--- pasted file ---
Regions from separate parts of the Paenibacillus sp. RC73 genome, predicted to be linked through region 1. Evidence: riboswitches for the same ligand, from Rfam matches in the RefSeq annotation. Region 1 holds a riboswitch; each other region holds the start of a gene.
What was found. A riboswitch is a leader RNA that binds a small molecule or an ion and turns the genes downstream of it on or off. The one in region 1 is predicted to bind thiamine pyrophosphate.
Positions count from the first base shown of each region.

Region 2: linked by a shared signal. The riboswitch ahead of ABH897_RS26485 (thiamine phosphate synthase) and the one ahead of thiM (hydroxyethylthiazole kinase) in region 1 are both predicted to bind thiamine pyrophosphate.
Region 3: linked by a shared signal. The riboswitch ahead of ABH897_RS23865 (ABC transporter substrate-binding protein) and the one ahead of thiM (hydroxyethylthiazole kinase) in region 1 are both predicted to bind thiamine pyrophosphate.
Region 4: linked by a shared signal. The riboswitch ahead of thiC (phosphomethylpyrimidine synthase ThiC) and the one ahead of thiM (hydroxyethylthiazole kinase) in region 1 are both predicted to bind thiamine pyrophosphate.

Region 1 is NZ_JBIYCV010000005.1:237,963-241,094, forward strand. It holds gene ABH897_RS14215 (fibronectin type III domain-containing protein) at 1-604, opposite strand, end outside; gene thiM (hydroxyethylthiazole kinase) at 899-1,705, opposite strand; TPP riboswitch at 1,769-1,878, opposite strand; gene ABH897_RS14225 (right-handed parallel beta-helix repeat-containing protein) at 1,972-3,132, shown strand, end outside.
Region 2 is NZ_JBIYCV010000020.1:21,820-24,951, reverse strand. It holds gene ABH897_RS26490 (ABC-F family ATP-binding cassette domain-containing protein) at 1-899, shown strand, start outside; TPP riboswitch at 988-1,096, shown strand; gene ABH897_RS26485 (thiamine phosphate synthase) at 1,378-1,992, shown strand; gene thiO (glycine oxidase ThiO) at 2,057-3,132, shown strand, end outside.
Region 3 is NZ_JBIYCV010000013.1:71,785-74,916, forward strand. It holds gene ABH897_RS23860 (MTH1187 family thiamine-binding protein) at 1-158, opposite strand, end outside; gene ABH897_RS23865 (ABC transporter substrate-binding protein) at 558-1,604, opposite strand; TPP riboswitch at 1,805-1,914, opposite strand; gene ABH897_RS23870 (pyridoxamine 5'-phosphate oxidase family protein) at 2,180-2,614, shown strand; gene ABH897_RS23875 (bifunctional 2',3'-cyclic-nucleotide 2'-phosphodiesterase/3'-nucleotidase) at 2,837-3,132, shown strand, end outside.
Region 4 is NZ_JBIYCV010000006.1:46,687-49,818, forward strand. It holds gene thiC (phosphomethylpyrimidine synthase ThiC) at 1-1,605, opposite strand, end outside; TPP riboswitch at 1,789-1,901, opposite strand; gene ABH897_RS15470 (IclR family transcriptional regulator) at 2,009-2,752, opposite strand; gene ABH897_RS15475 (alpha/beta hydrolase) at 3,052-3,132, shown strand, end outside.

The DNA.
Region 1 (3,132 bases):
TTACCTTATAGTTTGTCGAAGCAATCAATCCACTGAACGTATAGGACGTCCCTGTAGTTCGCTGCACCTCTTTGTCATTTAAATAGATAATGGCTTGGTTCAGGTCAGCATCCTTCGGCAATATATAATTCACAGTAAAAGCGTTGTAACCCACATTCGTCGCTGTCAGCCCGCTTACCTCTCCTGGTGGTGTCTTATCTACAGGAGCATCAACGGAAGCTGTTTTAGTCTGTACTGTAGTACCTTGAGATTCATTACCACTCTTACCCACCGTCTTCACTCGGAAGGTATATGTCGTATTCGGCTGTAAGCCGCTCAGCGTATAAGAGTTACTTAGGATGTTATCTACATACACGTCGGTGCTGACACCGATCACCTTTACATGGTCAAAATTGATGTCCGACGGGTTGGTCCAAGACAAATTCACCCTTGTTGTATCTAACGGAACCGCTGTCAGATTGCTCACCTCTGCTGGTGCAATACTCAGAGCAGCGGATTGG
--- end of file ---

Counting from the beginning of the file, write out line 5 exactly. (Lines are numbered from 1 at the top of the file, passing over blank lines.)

Region 3: linked by a shared signal. The riboswitch ahead of ABH897_RS23865 (ABC transporter substrate-binding protein) and the one ahead of thiM (hydroxyethylthiazole kinase) in region 1 are both predicted to bind thiamine pyrophosphate.